This is an emotional scene worth appreciating. There is always an aspect in life that makes you uneasy, here it’s how Iron Man could not let go off his favourite pal, Spider-Man. But the beautiful shade to this is the liberation one feels whilst coming in contact with their deepest emotions. And to face that, gender does not have to be the determining factor.
Mental health is not steady for all. For some it may vary over multiple scenarios in their life and for many, it can be a tormenting experience. Beyond Blue found that, ‘On average, one in eight men will experience depression and one in five men will experience anxiety at some stage of their lives.’ And this has to be deliberately discussed without filters.
Though research has been conducted and movies are finally re-shaping their ideology of the male lead, there tends to be a humorous factor attached to men’s mental health. When they see a man cry, it resorts to unlimited amusement and generating entertainment, in the form of memes or trolls. A simple picture and text can make the entire sphere of mankind go gaga over it! But there is something so frustrating and unacceptable about these memes.
When Will Smith and his wife Jada Pinkett Smith’s discussed their relationship on her Facebook talk show, “Red Table Talk‘, they discovered some deep-rooted secrets they had kept from each other. When Jada referenced to her relationship with singer August Alsina as her “entanglement,” it became a subject of numerous jokes that went viral on the internet. While Jada was sharing her secrets, Will looked distraught and had a breakdown during the show.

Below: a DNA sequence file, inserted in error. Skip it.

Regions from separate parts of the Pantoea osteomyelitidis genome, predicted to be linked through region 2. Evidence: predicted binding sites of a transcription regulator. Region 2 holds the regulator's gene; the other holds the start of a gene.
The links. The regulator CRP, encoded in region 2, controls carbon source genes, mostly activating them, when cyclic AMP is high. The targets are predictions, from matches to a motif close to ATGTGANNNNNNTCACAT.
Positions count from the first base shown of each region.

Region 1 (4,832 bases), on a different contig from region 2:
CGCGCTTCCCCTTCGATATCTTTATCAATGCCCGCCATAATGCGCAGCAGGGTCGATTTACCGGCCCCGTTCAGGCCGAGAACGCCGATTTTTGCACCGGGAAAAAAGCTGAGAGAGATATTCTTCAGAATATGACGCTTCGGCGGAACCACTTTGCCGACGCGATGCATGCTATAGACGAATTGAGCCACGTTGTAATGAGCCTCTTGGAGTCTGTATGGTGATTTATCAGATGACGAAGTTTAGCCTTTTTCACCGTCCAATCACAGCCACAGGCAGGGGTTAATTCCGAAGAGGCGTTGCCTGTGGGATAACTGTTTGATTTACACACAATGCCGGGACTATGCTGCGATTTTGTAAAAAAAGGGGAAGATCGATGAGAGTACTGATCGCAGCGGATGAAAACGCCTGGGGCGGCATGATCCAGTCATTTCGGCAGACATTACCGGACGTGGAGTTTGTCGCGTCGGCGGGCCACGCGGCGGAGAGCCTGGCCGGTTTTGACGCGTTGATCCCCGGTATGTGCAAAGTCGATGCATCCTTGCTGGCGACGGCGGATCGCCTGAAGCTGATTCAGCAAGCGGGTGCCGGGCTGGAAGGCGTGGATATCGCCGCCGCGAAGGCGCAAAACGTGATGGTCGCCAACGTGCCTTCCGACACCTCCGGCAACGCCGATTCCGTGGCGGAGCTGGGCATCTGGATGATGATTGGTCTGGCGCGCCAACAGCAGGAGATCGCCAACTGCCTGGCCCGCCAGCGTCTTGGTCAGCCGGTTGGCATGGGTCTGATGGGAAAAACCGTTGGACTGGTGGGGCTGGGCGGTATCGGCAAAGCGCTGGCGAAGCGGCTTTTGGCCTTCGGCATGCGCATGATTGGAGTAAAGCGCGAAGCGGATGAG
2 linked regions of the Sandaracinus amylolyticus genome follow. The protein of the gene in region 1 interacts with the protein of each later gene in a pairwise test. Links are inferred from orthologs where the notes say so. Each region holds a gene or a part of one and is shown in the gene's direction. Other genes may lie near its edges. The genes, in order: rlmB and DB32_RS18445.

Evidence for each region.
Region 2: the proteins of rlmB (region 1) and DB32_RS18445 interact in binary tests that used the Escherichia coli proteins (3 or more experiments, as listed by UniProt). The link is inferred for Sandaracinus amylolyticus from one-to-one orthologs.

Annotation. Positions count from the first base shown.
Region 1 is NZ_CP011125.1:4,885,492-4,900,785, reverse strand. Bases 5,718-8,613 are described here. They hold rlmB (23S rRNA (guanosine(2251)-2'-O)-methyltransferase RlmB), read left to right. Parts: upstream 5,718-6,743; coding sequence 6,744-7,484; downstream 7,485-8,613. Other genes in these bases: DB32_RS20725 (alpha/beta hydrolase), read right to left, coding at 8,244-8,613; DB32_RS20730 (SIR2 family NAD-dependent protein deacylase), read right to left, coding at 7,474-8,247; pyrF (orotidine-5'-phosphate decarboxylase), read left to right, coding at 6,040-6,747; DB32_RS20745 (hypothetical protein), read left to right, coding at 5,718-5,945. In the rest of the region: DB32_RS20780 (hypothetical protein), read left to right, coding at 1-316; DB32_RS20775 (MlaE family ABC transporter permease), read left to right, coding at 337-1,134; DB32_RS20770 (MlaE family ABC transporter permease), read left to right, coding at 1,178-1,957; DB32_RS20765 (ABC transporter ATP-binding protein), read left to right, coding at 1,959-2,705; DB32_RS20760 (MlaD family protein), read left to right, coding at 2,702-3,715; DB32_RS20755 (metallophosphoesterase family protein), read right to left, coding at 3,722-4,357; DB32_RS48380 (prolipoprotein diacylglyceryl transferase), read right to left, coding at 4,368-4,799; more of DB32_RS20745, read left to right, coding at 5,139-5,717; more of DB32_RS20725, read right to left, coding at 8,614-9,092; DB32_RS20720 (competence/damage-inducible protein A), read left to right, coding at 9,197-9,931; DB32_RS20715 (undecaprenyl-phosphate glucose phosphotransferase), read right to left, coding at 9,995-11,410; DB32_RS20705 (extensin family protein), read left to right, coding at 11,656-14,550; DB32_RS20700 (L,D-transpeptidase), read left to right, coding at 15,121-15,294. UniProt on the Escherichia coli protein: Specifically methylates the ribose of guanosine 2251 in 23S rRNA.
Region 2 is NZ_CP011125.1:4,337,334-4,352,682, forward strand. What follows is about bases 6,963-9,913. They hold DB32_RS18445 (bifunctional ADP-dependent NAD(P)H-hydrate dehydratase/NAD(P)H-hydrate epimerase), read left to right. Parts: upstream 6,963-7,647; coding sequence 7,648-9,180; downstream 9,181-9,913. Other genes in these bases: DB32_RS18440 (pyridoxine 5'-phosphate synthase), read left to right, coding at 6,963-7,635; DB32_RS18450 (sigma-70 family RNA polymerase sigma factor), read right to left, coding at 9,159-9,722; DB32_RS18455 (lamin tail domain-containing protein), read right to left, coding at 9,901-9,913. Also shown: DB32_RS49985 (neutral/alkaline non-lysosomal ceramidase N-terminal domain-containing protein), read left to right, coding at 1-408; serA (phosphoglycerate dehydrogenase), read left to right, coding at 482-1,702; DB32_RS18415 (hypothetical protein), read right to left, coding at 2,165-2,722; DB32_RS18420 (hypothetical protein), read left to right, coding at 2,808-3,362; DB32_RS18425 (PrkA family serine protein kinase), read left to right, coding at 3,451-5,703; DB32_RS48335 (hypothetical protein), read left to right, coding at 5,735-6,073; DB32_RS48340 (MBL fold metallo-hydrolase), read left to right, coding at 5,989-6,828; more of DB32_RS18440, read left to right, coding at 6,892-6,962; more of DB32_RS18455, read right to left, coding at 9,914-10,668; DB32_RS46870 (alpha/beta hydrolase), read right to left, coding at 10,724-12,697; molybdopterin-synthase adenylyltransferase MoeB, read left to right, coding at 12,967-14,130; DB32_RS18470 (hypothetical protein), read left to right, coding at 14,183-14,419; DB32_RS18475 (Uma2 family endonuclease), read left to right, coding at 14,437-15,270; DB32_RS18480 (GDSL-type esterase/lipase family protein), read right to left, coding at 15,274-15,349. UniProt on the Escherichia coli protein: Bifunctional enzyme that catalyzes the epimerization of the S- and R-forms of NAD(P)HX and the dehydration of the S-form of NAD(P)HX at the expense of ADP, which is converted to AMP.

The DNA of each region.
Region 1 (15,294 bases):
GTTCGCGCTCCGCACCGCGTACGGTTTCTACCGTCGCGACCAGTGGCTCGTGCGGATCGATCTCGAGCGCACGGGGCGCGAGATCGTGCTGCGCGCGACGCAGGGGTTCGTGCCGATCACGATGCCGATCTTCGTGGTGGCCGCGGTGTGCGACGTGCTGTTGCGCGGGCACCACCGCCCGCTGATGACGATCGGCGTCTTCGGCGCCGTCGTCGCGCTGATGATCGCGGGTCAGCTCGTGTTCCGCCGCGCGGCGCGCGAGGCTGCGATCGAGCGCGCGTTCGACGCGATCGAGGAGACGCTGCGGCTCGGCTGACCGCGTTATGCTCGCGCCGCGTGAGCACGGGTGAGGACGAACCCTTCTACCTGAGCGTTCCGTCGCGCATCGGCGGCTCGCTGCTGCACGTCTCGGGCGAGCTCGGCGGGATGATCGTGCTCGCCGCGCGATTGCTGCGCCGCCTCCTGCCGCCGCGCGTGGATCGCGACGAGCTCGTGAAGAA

This was just the right amount of scoop needed for the internet and seconds later, memes on Will Smith were unstoppable. Everyone conveniently ignored the fact that the man lost control of his composed nature and let his inhibitions out. Men’s mental health still remains a joke to many. And the memes are evidence to that.
It is not hard at all to be courteous and understanding when one encounters the lash of mental health. Especially men, who are often taught to bottle up their emotions, it affects them at such an intricate level that the more we push the societal agenda, it can completely push them in the doom of depression. Though few celebrities, like singer Halsey who stood against the trolls on Twitter, men’s mental health still remains far from reaching the real world.
Its about time that men’s mental health is spoken about properly and some pressure is lifted off their chest. Criticising men for crying should not be termed as a ‘sissy’ move, rather start acknowledging that they have a mind, body and soul that needs nurturing.
So be more vocal about men and their mental health, let it not be a mere meme but a revolution that can normalise these phrases like ‘You don’t have to be a Man’, ‘Why Man up?’ or ‘Men do cry’!
Subscribe to FIB’s Weekly Alchemy Report for your weekly dose of music, fashion and pop culture news!